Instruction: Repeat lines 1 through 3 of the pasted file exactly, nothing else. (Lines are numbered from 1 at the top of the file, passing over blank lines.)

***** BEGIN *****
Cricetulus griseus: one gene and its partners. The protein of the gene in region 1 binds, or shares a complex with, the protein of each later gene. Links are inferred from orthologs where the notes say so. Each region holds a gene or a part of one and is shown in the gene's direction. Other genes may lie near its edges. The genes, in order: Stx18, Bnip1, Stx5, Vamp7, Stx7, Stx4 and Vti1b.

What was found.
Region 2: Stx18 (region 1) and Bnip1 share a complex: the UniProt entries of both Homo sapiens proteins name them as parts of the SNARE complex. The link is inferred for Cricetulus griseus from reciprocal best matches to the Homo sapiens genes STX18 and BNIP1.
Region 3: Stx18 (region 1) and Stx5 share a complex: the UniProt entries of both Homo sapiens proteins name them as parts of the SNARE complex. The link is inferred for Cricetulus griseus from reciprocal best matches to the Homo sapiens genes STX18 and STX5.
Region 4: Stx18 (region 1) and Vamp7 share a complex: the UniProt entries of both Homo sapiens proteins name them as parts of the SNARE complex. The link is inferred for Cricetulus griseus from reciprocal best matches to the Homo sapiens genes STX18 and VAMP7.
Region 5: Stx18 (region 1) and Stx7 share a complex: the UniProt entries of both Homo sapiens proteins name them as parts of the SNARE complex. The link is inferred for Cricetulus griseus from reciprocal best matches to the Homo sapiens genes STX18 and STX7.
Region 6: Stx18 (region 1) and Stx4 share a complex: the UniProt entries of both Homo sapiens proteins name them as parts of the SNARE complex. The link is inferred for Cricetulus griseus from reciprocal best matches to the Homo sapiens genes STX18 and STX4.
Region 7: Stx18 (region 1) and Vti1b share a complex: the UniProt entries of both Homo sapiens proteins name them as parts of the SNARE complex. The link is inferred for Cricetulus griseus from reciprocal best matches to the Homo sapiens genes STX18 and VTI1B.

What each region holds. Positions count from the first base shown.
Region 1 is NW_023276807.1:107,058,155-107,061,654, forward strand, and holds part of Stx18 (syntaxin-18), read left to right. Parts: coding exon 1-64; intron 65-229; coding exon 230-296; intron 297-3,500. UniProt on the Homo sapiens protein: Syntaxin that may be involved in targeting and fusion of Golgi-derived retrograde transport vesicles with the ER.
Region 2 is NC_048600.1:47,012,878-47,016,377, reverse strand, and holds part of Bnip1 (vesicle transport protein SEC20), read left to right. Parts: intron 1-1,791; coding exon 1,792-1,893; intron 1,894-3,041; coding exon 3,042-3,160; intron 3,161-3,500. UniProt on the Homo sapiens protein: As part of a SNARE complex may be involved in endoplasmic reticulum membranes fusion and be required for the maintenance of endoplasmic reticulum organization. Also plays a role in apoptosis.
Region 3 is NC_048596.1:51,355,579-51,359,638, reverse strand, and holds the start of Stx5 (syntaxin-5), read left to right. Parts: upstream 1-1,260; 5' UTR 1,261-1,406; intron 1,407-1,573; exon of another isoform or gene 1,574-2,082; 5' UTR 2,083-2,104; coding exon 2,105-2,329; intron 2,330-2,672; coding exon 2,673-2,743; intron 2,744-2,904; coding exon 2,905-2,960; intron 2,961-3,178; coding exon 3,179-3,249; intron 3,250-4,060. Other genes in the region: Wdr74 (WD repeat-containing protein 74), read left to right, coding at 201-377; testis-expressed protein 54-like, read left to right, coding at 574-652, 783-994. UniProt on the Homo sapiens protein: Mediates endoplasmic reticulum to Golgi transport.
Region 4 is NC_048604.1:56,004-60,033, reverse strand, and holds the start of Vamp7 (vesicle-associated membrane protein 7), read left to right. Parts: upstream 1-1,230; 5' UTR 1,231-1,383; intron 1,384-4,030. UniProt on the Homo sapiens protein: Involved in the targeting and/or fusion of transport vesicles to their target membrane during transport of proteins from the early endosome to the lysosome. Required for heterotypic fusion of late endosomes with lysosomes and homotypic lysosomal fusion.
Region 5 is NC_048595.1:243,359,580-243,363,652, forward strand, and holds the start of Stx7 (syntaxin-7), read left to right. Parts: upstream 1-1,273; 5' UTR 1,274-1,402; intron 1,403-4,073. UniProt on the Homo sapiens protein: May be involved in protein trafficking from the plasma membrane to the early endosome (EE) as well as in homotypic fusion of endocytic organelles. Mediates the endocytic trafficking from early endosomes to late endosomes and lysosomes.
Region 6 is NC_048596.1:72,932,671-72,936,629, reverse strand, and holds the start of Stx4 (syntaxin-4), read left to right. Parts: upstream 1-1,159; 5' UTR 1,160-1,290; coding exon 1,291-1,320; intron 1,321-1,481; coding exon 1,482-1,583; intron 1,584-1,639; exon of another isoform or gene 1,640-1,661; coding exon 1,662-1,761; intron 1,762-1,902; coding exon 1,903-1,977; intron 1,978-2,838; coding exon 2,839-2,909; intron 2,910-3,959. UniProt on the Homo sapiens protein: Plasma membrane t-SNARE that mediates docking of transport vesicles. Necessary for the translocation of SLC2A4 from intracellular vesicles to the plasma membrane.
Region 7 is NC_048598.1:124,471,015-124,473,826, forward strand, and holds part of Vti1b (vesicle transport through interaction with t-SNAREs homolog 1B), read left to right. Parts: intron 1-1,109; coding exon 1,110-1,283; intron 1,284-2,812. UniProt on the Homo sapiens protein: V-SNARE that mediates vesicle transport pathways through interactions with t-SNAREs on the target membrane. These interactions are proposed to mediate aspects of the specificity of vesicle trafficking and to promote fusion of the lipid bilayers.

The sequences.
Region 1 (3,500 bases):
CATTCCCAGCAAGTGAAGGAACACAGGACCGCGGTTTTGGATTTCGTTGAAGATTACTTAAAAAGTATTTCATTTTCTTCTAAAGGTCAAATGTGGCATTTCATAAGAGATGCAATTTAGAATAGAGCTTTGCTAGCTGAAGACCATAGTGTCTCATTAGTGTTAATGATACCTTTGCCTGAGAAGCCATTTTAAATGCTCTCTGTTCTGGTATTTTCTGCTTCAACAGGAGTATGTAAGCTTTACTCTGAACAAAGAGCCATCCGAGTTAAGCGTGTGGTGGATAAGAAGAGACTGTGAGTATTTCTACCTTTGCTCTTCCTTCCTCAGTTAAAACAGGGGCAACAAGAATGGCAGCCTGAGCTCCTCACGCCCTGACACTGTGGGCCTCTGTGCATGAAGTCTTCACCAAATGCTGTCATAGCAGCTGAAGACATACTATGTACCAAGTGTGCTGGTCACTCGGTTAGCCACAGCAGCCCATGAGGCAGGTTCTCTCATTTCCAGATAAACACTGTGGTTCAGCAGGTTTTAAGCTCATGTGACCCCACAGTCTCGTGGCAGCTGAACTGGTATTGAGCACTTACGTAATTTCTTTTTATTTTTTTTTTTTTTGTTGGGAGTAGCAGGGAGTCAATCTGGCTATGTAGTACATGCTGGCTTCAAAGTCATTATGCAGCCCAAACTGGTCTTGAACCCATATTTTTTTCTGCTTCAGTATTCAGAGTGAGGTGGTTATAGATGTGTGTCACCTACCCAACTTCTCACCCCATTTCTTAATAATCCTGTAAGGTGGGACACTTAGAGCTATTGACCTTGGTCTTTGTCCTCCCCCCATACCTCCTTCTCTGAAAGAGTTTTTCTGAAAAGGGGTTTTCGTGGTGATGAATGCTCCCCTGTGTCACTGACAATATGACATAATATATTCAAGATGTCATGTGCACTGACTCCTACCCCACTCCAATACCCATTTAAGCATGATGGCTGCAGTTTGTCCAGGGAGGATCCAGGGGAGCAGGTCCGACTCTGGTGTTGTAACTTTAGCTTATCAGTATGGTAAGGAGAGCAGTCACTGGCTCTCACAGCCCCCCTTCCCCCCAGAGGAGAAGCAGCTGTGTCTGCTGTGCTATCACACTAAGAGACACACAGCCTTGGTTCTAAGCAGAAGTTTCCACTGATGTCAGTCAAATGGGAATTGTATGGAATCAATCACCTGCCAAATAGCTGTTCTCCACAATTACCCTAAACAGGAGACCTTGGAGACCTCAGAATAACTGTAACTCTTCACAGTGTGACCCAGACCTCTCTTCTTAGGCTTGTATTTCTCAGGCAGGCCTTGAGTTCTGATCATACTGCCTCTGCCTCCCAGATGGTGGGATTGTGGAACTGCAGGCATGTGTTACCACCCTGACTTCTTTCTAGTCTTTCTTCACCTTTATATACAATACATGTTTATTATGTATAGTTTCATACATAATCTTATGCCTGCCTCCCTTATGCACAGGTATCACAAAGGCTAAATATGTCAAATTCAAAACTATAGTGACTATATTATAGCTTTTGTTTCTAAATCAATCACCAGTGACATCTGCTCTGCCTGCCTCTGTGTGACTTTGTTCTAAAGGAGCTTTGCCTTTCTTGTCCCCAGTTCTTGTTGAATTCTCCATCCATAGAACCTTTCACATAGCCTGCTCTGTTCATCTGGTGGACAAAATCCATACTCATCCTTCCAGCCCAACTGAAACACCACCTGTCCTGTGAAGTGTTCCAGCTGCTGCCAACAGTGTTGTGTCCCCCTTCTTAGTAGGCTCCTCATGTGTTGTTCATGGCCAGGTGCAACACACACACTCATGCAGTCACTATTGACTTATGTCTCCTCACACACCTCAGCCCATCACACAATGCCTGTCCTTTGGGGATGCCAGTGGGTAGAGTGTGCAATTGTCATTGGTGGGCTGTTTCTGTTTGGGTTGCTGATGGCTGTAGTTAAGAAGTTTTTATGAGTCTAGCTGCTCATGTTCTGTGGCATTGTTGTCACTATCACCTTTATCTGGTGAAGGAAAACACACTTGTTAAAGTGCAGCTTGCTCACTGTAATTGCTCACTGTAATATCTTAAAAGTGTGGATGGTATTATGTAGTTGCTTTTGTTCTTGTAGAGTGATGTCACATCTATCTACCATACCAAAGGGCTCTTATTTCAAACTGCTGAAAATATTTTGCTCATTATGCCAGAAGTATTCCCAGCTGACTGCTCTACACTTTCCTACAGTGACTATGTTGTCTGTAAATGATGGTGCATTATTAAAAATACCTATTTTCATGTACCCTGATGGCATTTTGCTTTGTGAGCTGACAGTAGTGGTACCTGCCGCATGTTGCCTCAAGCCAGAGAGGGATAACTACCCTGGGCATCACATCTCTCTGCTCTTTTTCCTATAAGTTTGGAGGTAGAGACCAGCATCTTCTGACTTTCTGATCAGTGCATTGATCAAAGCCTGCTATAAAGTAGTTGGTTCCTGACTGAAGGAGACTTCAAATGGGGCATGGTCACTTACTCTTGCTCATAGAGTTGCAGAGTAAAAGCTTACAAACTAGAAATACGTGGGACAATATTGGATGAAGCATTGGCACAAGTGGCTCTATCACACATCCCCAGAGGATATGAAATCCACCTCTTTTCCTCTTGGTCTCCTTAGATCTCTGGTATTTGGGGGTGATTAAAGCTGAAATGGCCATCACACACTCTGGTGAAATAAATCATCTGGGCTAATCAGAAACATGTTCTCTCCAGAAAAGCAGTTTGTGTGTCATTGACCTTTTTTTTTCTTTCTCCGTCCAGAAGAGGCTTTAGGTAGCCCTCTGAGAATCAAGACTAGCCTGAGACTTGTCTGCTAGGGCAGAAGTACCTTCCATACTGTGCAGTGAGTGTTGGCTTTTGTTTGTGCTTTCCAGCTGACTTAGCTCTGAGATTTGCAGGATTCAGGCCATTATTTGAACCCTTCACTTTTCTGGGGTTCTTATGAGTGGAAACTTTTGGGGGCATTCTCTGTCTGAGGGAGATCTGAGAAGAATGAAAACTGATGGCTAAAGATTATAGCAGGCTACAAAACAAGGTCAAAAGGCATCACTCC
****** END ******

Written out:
Cricetulus griseus: one gene and its partners. The protein of the gene in region 1 binds, or shares a complex with, the protein of each later gene. Links are inferred from orthologs where the notes say so. Each region holds a gene or a part of one and is shown in the gene's direction. Other genes may lie near its edges. The genes, in order: Stx18, Bnip1, Stx5, Vamp7, Stx7, Stx4 and Vti1b.

What was found.
Region 2: Stx18 (region 1) and Bnip1 share a complex: the UniProt entries of both Homo sapiens proteins name them as parts of the SNARE complex. The link is inferred for Cricetulus griseus from reciprocal best matches to the Homo sapiens genes STX18 and BNIP1.